As a result of the legal constraints of altruistic surrogacy, and a shortage of traditional surrogates, it usually takes a long time to find qualified surrogates.
Altruistic Surrogacy can apply to, both, genetic and gestational surrogacy.
Please note that this type of surrogacy is the only type allowed in countries like Australia, the United Kingdom, and Canada.
In commercial surrogacy, a woman becomes a surrogate mother in return for monetary compensation or reward. Commercial agreements usually contain substantial compensation for the surrogate.
Commercial surrogacy is legal in the United States, Ukraine, Greece, and some eastern European countries; however, there are many countries that forbid compensated journeys.
To learn more about commercial and altruistic surrogacy arrangements and regulations related to reimbursements, you should get in contact with an experienced local lawyer who specializes in reproductive law.
Where Will The Process Take Place?
A further category to consider is where the surrogacy journey will take place.
Surrogacy is an Assisted Reproductive Technique which is not allowed everywhere, so depending on where the intended parents complete the journey, surrogacy can be categorized into one of the following types:
- International surrogacy
- Domestic surrogacy
If the Intended Parents home country allows surrogacy, the process will be easy to pursue. On the other hand, if the IPs live in a country where surrogacy is illegal, they will have to pursue an international surrogacy in countries like Canada, the United States, or the UK.
It should be noted that even in countries that allow surrogacy, regulations can vary by state or region. Therefore, it is important for you to learn about local surrogacy laws. Also, if you are going to pursue international surrogacy, it is important that you learn about surrogacy laws in your home country.
Which Professionals Will You Work With?
Surrogacy can be classified by the types of professionals involved in the surrogacy journey. There are two options:
- Agency surrogacy
- Independent surrogacy
Agency surrogacy is the process in which the intended parents and the gestational carrier pursue surrogacy with the help of an agency.
A surrogacy agency is a professional service that manages procedures ranging from recruiting and screening potential surrogates to coordinating clinical procedures or legal services.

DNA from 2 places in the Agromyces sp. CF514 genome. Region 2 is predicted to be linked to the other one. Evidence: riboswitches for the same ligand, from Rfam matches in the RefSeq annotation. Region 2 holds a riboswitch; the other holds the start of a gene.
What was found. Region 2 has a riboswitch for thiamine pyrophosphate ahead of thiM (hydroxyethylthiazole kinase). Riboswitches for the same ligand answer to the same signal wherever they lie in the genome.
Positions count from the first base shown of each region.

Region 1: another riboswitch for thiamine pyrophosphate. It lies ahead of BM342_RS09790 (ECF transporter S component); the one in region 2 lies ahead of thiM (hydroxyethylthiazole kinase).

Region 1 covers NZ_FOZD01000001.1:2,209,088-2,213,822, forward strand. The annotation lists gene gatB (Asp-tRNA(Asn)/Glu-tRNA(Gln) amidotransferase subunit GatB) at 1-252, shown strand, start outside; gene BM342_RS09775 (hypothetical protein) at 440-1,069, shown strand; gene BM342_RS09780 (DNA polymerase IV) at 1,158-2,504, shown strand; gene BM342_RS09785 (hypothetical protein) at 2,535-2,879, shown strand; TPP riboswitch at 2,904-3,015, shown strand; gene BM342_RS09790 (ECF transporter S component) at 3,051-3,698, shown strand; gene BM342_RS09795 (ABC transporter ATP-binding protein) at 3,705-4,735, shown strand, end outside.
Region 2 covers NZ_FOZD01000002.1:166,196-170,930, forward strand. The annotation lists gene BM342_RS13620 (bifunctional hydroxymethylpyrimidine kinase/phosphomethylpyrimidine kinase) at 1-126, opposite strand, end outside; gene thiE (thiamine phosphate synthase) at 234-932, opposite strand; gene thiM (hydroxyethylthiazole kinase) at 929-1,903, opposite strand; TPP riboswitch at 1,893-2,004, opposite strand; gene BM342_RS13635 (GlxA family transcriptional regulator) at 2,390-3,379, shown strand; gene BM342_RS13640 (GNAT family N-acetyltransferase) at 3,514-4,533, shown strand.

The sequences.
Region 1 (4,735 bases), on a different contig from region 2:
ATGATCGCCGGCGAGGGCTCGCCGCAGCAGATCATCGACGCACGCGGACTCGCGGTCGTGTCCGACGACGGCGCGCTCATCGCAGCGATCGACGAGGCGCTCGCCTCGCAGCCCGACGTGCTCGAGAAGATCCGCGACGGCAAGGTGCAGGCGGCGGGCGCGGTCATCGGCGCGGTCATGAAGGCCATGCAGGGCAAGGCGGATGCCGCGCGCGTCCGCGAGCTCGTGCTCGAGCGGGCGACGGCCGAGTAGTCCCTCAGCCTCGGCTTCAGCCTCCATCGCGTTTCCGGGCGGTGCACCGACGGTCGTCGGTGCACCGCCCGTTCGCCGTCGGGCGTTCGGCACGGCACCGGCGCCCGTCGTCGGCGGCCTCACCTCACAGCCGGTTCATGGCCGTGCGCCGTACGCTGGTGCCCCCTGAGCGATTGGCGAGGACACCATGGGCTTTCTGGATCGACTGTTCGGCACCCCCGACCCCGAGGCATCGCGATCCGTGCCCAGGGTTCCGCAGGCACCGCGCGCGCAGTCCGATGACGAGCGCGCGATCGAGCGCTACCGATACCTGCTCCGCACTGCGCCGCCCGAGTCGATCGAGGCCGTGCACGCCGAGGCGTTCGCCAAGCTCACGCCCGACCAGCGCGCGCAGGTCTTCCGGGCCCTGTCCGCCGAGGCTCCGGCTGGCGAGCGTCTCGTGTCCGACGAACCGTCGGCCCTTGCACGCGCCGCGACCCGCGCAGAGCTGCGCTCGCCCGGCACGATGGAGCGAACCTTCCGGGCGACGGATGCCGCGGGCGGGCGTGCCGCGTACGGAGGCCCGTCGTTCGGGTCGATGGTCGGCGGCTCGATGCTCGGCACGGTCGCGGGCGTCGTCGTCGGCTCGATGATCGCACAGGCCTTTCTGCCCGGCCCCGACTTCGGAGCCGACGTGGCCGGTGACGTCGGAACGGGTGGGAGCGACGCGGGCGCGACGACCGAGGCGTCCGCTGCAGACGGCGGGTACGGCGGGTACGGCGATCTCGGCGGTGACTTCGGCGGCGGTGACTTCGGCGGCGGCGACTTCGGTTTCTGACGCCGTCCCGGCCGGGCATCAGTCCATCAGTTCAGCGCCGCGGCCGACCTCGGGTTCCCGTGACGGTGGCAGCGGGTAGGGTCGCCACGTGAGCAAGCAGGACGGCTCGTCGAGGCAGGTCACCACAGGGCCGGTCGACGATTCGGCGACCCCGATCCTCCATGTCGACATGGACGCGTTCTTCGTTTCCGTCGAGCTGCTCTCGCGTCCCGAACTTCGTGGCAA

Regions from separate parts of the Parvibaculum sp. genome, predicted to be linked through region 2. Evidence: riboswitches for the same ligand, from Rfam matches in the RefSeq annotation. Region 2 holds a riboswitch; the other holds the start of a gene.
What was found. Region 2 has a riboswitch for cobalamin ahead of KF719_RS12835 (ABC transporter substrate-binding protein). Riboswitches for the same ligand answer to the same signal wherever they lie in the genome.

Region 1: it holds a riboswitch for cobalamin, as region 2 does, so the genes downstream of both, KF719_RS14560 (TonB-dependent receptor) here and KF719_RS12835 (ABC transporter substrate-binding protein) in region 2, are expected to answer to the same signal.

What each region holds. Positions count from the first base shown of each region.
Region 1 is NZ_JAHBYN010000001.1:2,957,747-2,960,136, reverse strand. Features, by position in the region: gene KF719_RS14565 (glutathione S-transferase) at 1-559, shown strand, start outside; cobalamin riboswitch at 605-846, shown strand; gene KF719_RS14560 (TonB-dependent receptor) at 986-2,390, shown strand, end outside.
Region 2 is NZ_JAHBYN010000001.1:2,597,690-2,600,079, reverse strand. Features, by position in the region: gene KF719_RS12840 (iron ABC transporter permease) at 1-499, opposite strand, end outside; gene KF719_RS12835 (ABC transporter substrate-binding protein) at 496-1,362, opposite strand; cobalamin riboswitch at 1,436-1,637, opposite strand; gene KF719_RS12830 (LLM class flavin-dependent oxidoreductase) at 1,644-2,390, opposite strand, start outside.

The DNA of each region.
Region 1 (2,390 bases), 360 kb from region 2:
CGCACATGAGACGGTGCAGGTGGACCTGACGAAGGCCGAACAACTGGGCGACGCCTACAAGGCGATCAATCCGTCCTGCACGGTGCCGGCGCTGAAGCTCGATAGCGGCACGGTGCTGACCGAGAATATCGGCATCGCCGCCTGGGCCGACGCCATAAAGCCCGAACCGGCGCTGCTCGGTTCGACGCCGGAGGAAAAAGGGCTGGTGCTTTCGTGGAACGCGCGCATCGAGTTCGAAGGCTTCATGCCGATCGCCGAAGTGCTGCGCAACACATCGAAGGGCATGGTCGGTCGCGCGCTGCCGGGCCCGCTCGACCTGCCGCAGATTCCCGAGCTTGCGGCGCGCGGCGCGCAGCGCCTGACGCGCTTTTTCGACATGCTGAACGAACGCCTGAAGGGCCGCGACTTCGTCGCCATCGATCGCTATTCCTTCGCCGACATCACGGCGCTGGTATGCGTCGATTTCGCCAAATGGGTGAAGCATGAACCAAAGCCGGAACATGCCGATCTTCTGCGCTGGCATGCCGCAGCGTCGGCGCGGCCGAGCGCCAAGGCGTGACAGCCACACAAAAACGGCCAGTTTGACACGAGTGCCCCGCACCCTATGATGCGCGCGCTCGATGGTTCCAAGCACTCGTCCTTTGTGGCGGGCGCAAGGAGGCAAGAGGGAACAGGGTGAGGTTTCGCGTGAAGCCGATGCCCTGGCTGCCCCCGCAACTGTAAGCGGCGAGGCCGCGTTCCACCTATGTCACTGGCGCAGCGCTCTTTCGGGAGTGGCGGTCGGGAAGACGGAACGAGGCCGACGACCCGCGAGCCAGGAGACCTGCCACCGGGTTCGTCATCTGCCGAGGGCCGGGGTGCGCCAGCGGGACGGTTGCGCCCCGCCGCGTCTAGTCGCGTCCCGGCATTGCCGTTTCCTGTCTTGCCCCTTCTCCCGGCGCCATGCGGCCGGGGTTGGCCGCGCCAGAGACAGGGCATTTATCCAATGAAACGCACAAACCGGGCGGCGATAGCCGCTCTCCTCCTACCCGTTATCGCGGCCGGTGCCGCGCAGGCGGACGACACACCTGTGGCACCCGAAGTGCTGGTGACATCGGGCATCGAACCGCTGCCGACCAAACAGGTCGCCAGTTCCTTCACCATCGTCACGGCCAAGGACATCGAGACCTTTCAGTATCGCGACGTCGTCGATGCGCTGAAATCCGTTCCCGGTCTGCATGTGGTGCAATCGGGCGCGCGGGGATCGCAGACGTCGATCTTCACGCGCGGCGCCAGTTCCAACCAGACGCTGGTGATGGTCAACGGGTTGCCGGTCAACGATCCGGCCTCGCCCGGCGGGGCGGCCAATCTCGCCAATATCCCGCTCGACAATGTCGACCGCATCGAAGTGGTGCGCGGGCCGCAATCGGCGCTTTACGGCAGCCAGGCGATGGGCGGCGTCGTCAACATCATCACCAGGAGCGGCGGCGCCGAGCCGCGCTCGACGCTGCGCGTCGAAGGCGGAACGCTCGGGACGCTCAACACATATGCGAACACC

Typically, agencies only work with gestational surrogates because traditional surrogacy can be legally complicated.
In contrast, independent surrogacy (also known as private surrogacy or Indy surrogacy) is surrogacy pursued without the assistance of an agency. Therefore, the intended parents and the prospective surrogate will only work with a family attorney and an IVF clinic to complete their journey.
Sometimes, private surrogacy is pursued when the intended parents and the surrogate know each other. Usually, they are family members or close friends. This kind of surrogacy is referred to as “Identified Surrogacy”.
Who Are The Intended Parents?
Surrogacy can be also classified by the type of intended parents. This may have implications in terms of who supplies the genetic material, however, both processes are similar.
- Heterosexual Surrogacy
- Gay Surrogacy
In heterosexual surrogacy, both parents may have a genetic connection to their child if there are no medical problems that keep them from contributing sperm or eggs.
Gay surrogacy (also referred to as LGBT surrogacy) involves same-sex couples who use surrogacy to have a baby. Same-sex couples can only provide eggs or sperm, therefore, they require a sperm or egg donor.
Surrogacy is a big choice, therefore, every piece of information will help you understand (and feel more comfortable) with the journey. This post is intended to be a starting point concerning the different types of surrogacy. By reading it, we hope that you have a better understanding of how surrogacy works.